However, as Taxi and Sib travel across the country in an old VW bus, they find that each of them has been harboring a few secrets. And when Sib finally meets the mom who left them when Sib was a baby, things become very complicated.

This book was not as good as The Moves Make the Man, at least not as good as I remember that book to be. (I haven’t read it in twenty years, but I liked it a lot.) Midnight Hour Encores did have its moments, and the emphasis on the idea that people grow and change and that people are complicated and hard to pigeonhole—that was good. The casual acceptance of kids and adults having casual sex was a minor aspect of the book, but I could have done without the assumptions. The ending surprised me, in a good way.

If you’re interested in the 1960′s or in the world of top-flight teen musicians or in complicated family relationships, you might enjoy Midnight Hour Encores. If you haven’t read The Moves Make the Man, I highly recommend it, even if you have no interest in basketball whatsoever.

The Great Greene Heist by Varian Johnson

“Varian Johnson lists his inspirations for this book as Ocean’s 11, The Westing Game, Sneakers, The Thomas Crowne Affair, and Star Trek II: The Wrath of Khan.” I would, guessing, add the movies Star Wars and The Sting, not to mention a few pick-up basketball games along the way, but I could be mistaken about those particular influences.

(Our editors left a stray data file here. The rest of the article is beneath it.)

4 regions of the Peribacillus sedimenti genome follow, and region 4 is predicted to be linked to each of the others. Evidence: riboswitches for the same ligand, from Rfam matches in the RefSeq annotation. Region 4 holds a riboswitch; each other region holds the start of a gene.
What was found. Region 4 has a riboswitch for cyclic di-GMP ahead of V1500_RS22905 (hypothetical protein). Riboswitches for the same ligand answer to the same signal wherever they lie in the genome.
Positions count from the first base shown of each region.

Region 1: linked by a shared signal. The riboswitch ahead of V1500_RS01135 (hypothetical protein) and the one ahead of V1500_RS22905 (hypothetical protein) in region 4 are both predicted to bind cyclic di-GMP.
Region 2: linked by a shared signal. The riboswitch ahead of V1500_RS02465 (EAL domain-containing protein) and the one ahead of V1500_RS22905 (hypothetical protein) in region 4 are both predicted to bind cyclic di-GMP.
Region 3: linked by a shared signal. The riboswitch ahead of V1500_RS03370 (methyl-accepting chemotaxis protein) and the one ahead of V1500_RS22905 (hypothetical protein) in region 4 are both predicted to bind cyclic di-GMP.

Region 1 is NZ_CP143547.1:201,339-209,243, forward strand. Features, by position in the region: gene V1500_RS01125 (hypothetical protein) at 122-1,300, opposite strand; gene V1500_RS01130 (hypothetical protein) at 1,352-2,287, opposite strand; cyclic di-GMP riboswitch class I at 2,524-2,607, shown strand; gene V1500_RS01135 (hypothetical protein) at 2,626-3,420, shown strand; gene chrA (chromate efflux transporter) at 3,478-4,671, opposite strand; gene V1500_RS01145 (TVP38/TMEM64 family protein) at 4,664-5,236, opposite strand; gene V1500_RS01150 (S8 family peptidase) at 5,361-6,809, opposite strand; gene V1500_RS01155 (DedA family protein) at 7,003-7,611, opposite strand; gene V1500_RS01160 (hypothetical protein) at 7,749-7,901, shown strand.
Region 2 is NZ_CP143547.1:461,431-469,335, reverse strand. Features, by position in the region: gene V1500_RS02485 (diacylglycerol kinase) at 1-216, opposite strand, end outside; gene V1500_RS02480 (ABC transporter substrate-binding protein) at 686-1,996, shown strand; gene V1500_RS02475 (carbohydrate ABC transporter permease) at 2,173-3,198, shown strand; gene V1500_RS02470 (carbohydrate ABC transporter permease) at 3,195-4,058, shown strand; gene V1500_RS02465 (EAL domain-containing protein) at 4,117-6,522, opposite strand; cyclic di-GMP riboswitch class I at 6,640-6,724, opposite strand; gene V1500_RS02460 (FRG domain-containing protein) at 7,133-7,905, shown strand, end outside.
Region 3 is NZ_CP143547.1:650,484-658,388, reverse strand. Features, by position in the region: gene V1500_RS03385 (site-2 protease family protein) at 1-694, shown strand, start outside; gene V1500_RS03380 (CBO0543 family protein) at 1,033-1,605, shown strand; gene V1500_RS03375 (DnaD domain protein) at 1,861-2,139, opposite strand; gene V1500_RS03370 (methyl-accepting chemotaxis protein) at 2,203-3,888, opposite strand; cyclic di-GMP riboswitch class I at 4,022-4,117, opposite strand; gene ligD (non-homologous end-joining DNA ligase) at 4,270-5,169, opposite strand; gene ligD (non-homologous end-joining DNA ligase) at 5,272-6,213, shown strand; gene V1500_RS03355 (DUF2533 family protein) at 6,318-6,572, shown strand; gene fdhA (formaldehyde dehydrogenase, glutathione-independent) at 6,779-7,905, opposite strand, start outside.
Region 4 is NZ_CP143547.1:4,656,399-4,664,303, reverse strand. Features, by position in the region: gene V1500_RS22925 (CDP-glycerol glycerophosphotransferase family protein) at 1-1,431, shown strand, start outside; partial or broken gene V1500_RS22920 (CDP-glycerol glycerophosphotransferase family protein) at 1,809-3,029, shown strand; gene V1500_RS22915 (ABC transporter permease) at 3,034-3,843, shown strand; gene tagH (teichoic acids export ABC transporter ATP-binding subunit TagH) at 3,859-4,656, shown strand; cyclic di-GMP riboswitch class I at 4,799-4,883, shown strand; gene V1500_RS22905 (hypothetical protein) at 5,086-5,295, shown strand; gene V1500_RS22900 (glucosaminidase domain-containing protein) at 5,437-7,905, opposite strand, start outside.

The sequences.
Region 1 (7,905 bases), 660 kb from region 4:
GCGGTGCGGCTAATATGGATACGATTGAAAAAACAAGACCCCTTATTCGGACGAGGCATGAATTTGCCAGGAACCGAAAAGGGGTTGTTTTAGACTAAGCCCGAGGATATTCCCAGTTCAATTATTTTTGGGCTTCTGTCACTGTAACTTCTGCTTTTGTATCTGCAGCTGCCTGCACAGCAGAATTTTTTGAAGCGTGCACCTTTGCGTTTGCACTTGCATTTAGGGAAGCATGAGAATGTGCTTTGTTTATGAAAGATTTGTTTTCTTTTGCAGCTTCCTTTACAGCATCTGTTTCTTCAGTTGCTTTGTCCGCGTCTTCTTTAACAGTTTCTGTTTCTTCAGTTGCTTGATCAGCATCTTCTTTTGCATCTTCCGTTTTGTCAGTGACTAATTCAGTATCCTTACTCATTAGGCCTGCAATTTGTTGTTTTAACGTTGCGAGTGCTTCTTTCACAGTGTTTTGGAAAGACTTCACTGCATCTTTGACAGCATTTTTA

Jackson Greene has reformed, changed his ways, and sworn off all scheming, finagling, conning, and pranking. When the girl you like (Gaby) sees you brush lips with another cutie and totally misinterprets the situation, and when the principal catches you breaking into his office, you had better call it quits as far as con games are concerned. Even if it’s for a good cause. Then again, maybe if Keith Sinclair, Jackson’s arch enemy and nemesis of all good clubs and organizations at Maplewood Middle School, plans to run for Student Council against that same girl, Gaby, the one Jackson kinda sorta likes—then, maybe, a small benevolent interference, just to keep Keith from stealing the election, is in order. What could it hurt?